Energy & Environment

Global temperatures in March were second hottest on record

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Temperatures in March were the second hottest on record around the globe, according to new U.S. government data.

Record-breaking highs in places like Alaska and Australia pushed last month near the top of the record books. The hottest March on record was in 2016, according to National Oceanic and Atmospheric Administration (NOAA) data released Thursday.

Regions that experienced the hottest temperature variances last month were Australia, southwestern and central Asia, Alaska and northwestern Canada. Alaska and Australia had their warmest March temperatures since record-keeping began in 1925 and 1910, respectively.

{mosads}The spring month also did not bode well for the polar ice caps. The amount of sea ice in the Arctic was 5.7 percent below its 1981–2010 average. Antarctic sea ice was down 21.6 percent from the same average — the second smallest amount in March, after 2017.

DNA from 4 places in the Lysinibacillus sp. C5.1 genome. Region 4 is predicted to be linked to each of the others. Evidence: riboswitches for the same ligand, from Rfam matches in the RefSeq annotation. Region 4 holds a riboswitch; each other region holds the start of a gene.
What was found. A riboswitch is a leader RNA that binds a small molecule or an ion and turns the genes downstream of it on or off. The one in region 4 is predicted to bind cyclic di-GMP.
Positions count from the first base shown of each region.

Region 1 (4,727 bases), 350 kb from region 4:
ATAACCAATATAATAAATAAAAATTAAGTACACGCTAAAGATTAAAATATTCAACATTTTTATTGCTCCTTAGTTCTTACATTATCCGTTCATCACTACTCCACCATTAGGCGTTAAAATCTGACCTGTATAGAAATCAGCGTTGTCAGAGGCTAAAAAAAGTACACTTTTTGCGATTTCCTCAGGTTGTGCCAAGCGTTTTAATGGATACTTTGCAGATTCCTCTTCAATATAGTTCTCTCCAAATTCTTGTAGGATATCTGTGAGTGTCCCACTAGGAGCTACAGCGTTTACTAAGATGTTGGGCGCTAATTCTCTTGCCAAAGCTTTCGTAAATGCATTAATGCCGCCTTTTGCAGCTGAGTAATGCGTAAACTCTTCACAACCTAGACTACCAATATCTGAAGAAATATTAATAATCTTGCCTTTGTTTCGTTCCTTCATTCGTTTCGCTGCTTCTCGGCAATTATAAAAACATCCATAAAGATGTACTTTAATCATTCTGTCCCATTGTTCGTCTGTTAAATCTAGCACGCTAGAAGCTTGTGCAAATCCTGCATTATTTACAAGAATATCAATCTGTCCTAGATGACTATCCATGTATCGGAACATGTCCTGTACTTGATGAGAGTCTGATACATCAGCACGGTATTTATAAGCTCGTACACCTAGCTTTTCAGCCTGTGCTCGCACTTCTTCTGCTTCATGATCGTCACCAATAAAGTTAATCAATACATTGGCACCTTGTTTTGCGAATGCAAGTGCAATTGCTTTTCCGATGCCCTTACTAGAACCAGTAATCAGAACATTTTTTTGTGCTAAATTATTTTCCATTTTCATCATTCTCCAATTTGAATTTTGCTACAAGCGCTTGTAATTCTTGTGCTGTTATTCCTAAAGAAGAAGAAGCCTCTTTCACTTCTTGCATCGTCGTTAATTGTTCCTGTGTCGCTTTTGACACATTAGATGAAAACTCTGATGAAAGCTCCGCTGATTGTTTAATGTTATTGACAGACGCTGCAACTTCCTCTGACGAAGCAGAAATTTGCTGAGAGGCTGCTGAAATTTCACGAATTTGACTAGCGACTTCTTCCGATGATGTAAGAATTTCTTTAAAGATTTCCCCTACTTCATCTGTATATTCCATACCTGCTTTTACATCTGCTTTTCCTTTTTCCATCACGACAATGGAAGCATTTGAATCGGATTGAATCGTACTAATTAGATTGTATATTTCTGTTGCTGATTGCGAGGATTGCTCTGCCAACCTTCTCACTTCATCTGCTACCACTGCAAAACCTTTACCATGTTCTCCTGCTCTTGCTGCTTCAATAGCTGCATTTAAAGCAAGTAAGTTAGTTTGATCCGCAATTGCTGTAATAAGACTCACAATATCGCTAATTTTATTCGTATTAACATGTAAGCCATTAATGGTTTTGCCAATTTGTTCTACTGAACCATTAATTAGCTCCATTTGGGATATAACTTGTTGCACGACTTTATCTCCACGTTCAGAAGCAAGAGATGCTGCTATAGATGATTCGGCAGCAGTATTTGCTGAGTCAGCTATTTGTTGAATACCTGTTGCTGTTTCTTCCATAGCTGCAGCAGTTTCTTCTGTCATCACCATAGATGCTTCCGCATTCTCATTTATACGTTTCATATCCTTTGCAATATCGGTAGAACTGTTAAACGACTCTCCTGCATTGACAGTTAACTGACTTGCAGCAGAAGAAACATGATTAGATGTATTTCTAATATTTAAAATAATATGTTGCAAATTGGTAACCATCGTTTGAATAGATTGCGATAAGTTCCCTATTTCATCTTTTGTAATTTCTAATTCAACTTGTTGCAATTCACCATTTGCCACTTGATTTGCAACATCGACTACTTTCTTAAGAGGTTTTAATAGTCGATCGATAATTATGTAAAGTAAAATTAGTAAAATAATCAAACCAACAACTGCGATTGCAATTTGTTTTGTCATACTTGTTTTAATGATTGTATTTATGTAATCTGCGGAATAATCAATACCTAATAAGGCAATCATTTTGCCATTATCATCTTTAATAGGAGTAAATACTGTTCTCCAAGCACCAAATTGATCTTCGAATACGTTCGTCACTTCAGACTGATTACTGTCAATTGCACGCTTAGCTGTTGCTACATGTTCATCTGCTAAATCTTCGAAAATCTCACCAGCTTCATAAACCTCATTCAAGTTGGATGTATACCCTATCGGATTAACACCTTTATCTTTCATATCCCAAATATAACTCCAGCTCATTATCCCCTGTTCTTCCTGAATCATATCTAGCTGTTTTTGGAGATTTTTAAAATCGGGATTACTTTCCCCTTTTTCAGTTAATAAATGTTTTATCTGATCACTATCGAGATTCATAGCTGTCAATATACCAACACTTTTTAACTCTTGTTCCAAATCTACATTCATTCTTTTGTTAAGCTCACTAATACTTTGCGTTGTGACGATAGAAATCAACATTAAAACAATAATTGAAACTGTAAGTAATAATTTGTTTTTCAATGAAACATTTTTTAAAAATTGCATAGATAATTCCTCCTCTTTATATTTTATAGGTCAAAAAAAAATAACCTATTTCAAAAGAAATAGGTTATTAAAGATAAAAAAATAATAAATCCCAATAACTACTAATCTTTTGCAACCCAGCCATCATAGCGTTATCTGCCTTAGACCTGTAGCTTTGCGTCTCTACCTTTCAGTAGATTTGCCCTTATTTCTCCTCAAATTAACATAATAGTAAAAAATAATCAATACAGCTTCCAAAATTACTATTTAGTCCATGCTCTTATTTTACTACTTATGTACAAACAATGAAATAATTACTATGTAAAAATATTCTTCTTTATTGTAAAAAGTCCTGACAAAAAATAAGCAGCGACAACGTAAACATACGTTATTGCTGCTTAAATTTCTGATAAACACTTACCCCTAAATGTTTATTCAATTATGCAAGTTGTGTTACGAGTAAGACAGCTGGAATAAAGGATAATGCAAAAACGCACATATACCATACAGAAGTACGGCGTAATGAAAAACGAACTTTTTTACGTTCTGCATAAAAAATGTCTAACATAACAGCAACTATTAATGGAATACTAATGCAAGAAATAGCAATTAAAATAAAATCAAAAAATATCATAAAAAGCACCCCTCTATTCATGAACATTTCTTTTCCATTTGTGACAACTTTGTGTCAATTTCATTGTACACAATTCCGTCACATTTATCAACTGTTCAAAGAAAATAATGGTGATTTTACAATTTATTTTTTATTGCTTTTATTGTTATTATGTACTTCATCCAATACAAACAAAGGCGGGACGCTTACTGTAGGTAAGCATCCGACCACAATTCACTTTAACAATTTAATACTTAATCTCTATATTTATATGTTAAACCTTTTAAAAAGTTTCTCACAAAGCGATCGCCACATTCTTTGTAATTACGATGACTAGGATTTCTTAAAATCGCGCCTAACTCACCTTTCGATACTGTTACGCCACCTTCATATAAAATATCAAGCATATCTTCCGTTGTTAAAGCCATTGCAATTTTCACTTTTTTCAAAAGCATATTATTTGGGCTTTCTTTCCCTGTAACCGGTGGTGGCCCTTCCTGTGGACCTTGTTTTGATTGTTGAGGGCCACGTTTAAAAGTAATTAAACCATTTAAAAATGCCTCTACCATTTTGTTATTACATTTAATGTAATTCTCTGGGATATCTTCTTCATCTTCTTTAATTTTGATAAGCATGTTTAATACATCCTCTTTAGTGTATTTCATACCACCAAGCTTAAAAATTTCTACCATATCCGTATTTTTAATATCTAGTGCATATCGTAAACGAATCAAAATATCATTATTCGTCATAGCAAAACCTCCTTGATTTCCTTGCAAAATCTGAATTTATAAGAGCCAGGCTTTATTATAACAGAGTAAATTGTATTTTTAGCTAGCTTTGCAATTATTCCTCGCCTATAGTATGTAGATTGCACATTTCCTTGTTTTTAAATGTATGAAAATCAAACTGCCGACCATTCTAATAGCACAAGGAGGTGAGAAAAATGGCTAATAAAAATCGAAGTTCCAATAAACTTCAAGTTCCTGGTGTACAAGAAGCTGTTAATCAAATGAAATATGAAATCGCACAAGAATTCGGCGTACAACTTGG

Overall, the first quarter of 2019 was the third warmest on record for the globe, NOAA scientists said. And last month kept adding to the trend of increasing temperatures: March was the 411 consecutive month with global temperatures above average, according to NOAA.

The data add to an alarming trend of warming across the globe. NASA scientists announced that 2018 was the fourth warmest year on record, and another study from a group of international scientists released in January found that 2018 was the hottest year on record for ocean temperatures.


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